Political atmosphere of Pakistan is abuzz with the stories of a coup, of a different type this time. A coup d’état is typically defined as a strike against the state. Also known as a coup, putsch, and overthrow—is the sudden, extrajudicial deposition of a government, usually by a small group of the existing state establishment—typically the military—to replace the deposed government with another body; either civil or military. A coup d’état succeeds if the usurpers establish their dominance when the incumbent government fails to prevent or successfully resist their consolidation of power. If the coup neither fully fails nor achieves overall success, the attempted coup d’état is likely to lead to a civil war.
Pakistan’s history is replete with successive attempts of the powerful military overthrowing corrupt and weak civilian governments. All these attempts were made successfully without bloodshed and, ironically with the tacit approval of the masses who would subsequently endorse such attempts through celebrations.
However, here is a unique attempt to overthrow the powerful military by the weak and corrupt civilian government. The most striking feature of this abortive coup is the attempt to seek the support of a foreign military to defeat country’s own security establishment. This is interesting, unprecedented and downright shameful, if not treasonous. Typically, a coup d’état uses the extant government’s power to assume political control of the country. In Coup d’État: A Practical Handbook, military historian Edward Luttwak says, “A coup consists of the infiltration of a small, but critical, segment of the state apparatus, which is then used to displace the government from its control of the remainder”, thus, armed force (either military or paramilitary) is not a defining feature of a coup d’état.
In the attempted coup, the pawns in the dirty game were an own ambassador known for his deep sympathies for everyone except his own country, who wrote infamous memo, an American businessman who carried the memo and an American admiral, the chief of the defense forces of the US, the ultimate recipient of the memo. Admiral Mullen considered a friend of Pakistan’s army switched sides immediately after receiving the memo started performing his part of the script and fired the first accusatory salvo at Pakistan’s security establishment.
The memo offers a six-point plan for how Pakistan’s national security leadership would be altered in favor of U.S. interests:
- Initiation of a formal “independent” inquiry to investigate the harboring of bin Laden and take suggestions from Washington on who would conduct that inquiry. The memo promised this inquiry would identify and punish the Pakistani officials responsible for harboring bin Laden.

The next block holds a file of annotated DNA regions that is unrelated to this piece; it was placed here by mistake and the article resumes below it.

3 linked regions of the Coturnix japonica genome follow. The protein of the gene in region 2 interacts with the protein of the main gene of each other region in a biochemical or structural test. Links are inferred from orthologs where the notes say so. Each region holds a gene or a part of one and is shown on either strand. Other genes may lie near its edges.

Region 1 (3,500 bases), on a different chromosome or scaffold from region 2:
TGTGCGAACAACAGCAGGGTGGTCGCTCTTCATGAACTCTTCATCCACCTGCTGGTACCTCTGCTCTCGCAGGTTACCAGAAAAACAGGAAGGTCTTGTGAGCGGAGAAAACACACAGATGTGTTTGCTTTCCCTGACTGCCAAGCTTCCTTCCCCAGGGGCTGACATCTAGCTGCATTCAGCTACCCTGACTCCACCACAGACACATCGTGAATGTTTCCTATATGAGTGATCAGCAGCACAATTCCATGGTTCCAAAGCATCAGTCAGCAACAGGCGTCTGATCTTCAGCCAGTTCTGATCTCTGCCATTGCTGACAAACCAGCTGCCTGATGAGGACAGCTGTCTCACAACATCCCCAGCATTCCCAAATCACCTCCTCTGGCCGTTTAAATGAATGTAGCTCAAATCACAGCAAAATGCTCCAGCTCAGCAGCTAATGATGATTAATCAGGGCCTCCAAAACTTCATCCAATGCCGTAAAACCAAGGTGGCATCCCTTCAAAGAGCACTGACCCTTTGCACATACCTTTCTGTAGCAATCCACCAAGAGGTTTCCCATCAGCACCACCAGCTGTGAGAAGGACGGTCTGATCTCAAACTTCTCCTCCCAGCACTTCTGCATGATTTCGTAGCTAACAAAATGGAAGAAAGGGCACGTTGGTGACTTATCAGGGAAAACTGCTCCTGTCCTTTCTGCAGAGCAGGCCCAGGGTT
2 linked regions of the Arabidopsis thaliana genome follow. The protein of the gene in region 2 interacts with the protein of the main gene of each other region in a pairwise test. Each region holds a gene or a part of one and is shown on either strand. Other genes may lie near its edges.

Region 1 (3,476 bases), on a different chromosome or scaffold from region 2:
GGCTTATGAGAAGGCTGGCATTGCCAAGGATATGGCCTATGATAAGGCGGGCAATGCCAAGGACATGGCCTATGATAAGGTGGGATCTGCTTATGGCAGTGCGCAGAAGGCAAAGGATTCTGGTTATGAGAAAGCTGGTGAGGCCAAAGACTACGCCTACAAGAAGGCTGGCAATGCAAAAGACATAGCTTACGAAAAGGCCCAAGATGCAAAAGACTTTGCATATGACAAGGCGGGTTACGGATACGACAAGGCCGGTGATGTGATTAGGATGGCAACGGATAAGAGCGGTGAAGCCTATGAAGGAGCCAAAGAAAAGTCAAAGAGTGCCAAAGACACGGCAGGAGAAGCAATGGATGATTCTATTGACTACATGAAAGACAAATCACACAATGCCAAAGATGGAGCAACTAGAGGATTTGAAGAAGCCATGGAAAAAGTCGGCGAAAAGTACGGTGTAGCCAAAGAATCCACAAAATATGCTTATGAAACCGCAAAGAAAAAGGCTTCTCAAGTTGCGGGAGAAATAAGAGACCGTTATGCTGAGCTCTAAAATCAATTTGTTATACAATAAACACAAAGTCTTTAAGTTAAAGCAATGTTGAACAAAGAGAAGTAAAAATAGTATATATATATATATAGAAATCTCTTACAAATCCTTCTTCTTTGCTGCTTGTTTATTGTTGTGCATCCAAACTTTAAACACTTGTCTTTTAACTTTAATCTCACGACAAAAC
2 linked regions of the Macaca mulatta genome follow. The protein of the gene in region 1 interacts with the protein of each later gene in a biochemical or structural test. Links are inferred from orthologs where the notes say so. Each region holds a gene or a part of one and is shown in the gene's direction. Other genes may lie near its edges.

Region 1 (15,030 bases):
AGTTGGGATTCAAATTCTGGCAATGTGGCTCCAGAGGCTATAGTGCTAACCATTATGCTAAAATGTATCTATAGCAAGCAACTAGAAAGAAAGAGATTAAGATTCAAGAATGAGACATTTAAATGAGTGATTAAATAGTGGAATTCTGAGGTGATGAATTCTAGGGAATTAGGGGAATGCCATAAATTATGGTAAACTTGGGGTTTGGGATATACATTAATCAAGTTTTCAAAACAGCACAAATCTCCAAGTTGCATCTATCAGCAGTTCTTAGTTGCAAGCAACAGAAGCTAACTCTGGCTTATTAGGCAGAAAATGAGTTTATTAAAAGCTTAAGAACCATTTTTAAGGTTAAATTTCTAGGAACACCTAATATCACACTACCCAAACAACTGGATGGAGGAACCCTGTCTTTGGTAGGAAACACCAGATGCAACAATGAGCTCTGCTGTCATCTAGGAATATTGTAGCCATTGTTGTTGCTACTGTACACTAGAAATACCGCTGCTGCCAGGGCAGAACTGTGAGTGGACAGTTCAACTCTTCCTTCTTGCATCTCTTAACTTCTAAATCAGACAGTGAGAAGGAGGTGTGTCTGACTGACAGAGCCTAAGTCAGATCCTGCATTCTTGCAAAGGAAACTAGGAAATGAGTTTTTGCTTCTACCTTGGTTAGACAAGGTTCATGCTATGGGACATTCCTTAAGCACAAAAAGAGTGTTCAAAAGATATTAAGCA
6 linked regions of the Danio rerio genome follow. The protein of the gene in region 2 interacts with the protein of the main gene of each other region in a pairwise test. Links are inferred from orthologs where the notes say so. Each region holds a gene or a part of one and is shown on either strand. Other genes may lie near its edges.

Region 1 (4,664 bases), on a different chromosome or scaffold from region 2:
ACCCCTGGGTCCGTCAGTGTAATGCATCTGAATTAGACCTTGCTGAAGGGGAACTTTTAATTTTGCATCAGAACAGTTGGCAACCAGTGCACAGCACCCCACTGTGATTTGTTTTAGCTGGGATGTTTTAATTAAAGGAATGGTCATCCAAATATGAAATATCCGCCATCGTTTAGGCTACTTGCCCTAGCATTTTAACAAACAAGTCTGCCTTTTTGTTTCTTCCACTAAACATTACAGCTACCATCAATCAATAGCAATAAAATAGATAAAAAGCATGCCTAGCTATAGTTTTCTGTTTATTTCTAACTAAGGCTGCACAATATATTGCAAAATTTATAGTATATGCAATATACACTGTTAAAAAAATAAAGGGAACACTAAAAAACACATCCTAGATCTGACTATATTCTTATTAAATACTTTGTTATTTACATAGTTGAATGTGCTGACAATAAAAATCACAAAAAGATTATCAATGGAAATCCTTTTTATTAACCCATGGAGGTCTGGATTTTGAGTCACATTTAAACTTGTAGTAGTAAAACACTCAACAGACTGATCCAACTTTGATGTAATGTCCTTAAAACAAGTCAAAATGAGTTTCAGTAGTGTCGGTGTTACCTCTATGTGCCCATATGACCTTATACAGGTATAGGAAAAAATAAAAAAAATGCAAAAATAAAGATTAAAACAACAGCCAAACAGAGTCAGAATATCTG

- handing over by Pakistan top al Qaeda and Taliban officials residing in Pakistan, including Ayman Al Zawahiri, Mullah Omar, and Sirajuddin Haqqani, or give U.S. military forces a “green light” to conduct the necessary operations to capture or kill them on Pakistani soil, with the support of Islamabad. “This commitment has the backing of the top echelon on the civilian side of our house,” the memo states.
- Installation of a new Pakistani national security leadership, acceptable to the US, that would bring transparency and “discipline” to Pakistan’s nuclear program, cut ties with Section S of the ISI, which is “charged with maintaining relations to the Taliban, Haqqani network” and other rogue elements, and work with the Indian government to punish the perpetrators of the 2008 terrorist attack in Mumbai.
The courier of the memo alleged that Pakistan’s U.S. ambassador was not only the author of the memo, but the “architect” of the entire plan to overthrow Pakistan’s military and intelligence leadership, and was seeking U.S. help. He believed he and his boss could redraft the architectural blueprint of how Pakistan should be governed in the future — with civilians in command of the armed forces and intelligence services and the memorandum’s content was geared in that direction.
Over the past month, the rumors of the memo and its contents have ballooned into a huge political crisis in Pakistan. Text of the memo proves Pakistani officials’ involvement because it is full of detailed Pakistani government information that a mere businessman would never have had access to.
The abortive coup against Pakistan’s security interests will have huge ramifications both for political and security leadership of the country. Will this failed attempt against the state of Pakistan force the fragile and corrupt political leadership to walk away in shame? Not very likely but the repercussions of staying in power in spite of this embarrassing episode will be very dear, for all concerned.
- Pakistan ambassador in memo row (bbc.co.uk)
- Pakistani ambassador caught in controversy over request for help (seattletimes.nwsource.com)